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7 Tips for Surviving Your First Two Weeks of Medical School

By Jess, MS, OMS-I, @jessmedjourney


Our first two weeks have been- well, interesting! We have all learned so much medicine, about ourselves and honestly can say that we are so meant to be here. However, we would be lying if we said it was all easy all the time- even as I’m writing this it’s a beautiful Sunday and I am in the basement at my medical school studying Drug Distribution- but hey, we have a test Friday and it’s all about having your priorities straight and taking care of yourself along the way.

With that being said: these past two weeks we’ve had: 21 lectures, 3 Directed Studies, 1 Clinical Skills lab and 1 Osteopathic Principles and Practice lab- oh and a quiz! Everyone has dealt with that differently so a bunch of my friends and I sat down and really reflected on what we’ve learned both inside and out of the classroom and want to share to help normalize and pass on our pearls of wisdom. So here’s what we came up with:


You’re going to have no idea what is going on. It’s normal.

The amount of times we’ve all said the words “I don’t know” this week is almost comical. You’re not meant to know what’s happening and there is such a learning curve that comes with being a Student Doctor for the first time. It’s hard to lean into the unknown but doing your best and not being afraid to ask questions, definitely helps.


Set some boundaries for yourself: personally and professionally

There is a way to constantly be doing work here. You can always be studying, watching lectures, running index cards, doing laundry, cooking, cleaning etc. and scheduling the time in to stop is important and NOT feel guilty about it.


Making mistakes is expected.

I shared this on my Instagram but for my first Clinical Skills lab (when we interview a faculty member as a fake patient) I literally forgot to ask if the little girl had a fever- in front of my whole group. The next day we had OPP lab and I accidentally had my sneakers on the table, not realizing I forgot to take them off. I’ve been super scatterbrained this week- a friend of mine put her notes in her refrigerator and couldn’t find them.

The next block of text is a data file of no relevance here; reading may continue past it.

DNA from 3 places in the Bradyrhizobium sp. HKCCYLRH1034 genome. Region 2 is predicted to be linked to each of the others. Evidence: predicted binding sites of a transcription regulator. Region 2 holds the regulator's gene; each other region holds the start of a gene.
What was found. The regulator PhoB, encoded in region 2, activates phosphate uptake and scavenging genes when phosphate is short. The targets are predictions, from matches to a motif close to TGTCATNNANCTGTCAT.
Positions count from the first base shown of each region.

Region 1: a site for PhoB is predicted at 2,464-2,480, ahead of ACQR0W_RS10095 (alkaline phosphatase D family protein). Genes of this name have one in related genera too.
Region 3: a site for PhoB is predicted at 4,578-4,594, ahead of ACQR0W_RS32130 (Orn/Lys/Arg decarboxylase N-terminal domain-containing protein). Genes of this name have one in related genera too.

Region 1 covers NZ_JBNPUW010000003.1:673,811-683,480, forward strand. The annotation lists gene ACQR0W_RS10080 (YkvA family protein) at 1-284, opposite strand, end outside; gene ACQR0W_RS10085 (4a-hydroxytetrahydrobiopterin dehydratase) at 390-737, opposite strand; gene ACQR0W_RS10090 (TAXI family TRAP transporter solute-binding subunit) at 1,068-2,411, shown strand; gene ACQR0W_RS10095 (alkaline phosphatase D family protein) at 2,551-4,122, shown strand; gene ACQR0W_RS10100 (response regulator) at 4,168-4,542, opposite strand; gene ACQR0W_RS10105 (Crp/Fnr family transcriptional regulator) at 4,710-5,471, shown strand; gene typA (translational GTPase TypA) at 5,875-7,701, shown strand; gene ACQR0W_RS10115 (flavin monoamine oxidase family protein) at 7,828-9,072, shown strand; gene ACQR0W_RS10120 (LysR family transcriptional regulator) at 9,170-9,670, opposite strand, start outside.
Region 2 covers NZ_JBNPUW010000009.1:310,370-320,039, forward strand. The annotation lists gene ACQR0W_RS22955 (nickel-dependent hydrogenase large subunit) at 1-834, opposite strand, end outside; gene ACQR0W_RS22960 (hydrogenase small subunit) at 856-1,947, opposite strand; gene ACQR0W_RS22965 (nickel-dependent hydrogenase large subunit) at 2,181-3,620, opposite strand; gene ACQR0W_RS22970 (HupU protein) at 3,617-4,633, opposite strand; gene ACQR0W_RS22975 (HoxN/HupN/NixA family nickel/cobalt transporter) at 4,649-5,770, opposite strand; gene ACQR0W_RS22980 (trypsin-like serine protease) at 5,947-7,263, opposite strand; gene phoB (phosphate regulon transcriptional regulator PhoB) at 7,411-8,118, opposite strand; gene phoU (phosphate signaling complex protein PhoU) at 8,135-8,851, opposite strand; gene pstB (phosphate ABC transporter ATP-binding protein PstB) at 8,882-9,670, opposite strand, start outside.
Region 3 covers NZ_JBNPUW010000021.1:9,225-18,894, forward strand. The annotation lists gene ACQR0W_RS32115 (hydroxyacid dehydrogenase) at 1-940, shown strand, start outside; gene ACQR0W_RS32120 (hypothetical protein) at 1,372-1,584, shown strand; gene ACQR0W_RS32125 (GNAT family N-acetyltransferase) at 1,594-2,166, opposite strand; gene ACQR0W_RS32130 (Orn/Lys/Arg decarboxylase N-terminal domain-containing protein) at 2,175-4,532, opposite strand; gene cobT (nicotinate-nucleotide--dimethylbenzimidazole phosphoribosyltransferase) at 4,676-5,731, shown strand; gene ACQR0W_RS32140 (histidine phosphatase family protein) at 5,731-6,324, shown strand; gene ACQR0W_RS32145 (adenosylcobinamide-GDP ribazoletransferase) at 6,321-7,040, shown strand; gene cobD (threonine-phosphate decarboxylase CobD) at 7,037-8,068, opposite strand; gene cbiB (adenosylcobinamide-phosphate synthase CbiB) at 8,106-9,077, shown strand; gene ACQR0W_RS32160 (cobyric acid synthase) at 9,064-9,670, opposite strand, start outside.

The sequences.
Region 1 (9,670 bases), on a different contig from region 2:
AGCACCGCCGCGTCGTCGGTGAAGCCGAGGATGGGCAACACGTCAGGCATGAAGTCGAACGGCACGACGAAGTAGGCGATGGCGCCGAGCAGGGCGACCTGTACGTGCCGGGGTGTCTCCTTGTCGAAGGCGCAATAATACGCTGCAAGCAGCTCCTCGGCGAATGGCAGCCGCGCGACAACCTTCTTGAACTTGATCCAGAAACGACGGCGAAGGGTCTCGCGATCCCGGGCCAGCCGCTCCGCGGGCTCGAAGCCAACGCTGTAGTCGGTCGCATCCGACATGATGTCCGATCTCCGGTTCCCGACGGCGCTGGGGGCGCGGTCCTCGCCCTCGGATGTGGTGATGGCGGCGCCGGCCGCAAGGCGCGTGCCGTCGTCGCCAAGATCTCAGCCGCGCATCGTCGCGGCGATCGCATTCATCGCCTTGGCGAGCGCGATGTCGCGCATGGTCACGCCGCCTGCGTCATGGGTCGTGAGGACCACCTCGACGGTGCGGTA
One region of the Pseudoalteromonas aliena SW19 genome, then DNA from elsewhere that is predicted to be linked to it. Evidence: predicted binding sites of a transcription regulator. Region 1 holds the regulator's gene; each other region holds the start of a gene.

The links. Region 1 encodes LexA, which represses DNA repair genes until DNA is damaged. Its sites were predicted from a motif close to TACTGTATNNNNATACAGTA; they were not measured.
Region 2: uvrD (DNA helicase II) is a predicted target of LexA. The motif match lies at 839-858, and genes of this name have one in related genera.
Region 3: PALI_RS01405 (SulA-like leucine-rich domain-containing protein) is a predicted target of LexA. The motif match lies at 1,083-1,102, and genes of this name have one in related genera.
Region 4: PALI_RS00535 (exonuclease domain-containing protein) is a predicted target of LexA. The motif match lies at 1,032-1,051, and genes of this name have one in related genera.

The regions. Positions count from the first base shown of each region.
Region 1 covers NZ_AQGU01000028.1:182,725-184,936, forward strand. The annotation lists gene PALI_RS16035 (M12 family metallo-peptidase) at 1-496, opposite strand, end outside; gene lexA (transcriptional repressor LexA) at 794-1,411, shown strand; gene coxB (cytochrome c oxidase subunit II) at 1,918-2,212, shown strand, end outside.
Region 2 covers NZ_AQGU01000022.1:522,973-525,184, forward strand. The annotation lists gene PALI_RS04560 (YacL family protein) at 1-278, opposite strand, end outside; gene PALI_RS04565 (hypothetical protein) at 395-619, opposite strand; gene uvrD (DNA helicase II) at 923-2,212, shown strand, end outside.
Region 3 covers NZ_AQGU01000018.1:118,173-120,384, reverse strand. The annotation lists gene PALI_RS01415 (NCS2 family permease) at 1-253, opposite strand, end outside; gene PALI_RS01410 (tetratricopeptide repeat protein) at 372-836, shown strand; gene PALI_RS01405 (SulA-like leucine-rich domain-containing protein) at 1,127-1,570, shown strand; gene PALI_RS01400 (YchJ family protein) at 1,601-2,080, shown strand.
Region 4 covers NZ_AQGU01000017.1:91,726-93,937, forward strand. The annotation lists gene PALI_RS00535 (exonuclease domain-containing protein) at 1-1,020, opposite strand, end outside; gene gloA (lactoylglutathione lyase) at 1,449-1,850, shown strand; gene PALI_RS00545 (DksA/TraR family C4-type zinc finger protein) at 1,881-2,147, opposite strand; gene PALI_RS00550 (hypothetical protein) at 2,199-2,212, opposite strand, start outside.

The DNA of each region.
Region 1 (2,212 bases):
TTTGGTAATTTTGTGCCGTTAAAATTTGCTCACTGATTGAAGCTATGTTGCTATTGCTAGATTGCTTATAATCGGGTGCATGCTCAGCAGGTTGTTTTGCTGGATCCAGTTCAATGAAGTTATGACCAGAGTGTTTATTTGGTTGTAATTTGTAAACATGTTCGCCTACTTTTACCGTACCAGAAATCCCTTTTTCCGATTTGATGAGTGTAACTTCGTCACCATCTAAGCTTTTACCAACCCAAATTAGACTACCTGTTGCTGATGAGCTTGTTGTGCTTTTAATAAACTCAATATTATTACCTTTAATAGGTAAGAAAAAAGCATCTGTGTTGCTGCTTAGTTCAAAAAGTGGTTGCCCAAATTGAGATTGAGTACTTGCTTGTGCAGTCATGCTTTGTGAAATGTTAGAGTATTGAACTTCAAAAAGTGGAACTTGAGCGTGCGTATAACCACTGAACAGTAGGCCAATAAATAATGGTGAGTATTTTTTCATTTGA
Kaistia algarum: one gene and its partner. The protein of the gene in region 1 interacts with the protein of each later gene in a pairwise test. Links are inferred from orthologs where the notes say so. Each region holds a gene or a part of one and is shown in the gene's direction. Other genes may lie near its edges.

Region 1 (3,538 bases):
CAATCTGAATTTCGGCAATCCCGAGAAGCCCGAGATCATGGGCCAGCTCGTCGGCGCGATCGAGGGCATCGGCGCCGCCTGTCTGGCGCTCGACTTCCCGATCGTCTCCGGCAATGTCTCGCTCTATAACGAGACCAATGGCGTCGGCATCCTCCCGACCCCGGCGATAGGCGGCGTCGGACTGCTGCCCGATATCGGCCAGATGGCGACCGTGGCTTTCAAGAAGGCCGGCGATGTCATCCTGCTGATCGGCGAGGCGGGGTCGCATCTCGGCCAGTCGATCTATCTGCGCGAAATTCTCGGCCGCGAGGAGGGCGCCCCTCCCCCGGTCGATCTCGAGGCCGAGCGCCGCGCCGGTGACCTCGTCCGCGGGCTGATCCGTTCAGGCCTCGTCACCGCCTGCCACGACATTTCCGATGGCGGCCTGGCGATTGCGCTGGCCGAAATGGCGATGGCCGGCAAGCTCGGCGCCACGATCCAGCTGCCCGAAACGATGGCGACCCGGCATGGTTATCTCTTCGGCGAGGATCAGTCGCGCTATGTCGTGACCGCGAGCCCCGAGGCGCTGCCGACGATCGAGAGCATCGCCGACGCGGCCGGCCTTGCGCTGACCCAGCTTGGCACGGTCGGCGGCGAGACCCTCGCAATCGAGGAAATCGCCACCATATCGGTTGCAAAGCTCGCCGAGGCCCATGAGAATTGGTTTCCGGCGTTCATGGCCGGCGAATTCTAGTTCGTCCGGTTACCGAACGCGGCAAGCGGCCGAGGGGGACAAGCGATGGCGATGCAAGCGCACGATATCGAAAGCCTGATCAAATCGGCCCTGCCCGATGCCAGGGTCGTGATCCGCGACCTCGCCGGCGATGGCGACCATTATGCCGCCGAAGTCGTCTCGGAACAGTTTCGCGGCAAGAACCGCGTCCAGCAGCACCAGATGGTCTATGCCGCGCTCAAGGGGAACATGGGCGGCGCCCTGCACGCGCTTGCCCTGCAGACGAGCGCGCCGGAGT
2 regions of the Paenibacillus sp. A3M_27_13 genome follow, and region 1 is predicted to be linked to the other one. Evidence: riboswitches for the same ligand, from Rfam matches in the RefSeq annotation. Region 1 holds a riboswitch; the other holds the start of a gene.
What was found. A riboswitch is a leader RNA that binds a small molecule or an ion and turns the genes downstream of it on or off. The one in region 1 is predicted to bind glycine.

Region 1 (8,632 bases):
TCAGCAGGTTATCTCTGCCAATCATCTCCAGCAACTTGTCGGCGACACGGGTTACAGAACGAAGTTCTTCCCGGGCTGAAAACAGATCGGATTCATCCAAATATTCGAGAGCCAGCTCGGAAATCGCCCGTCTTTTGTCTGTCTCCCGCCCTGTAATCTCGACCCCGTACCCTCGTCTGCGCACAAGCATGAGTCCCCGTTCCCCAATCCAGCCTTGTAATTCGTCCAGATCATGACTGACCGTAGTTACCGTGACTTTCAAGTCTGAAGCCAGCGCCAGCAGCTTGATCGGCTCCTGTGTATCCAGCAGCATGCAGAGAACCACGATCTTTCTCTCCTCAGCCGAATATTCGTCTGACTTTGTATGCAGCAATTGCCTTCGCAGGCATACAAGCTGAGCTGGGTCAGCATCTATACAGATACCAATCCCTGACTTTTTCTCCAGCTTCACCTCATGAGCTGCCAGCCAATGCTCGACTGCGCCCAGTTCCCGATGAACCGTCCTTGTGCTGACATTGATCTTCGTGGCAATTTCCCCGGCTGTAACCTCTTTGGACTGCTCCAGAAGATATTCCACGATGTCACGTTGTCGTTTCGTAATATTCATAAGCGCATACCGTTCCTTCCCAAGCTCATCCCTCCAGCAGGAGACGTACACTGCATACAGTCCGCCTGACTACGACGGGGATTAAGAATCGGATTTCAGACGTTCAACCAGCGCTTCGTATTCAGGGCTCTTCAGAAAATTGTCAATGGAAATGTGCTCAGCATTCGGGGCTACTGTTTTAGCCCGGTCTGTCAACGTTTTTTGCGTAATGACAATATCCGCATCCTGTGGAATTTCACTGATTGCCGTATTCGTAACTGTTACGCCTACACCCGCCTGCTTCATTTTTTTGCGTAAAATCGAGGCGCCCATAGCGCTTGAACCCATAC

Pace yourself, it’s a marathon not a sprint. Treat yourself after a long day of studying to seeing friends, eating ice cream, or get an extra hour of sleep. Don’t worry about what other people are doing with they’re study techniques.

Everyone has to find what works for them and what works for your friends may not work for you. Personally, (and this goes for my friends as well) were always pen and paper notes. We all switched to using electronic notes and using the One Note app and we love it. I am also a morning/afternoon study person and can’t focus past 8pm and then I have people like my mentor who thrive at 10 pm. It’s really about knowing yourself!


Be kind to yourself- you’re adjusting.

EVERYTHING is new. Like SO new. A new address, a new set of responsibilities, new people, a new schedule. That’s a lot to take in and expect perfection from. It’s not going to be perfect right away. You’ll struggle and probably question why you wanted to do this or if you even can (I have had the most overwhelming week). You’re also not going to have your study methods down for a while- so just try to be open to “going with the flow” for a bit. Annoying I know.


Worry about yourself as much as you worry about studying.

This also brings me to say: Schedule the time to check in and reflect through journaling, a good cup of coffee (from Starbucks or your local coffee shop) or tea, counseling, calling a good friend or family member. Your emotions have the potential to come in waves and stress comes from all sides so being aware and not shoving your emotions in a corner of your brain helps you focus believe it or not!


Most Importantly: HAVE FUN! Studying will always be there!


~Jess OMS-I, Anastasia OMS-I, Katie OMS-I and Brooke OMS-I

This article first appeared on Jess's Blog. It is reproduced here with the permission of the author. To view the original version, click here.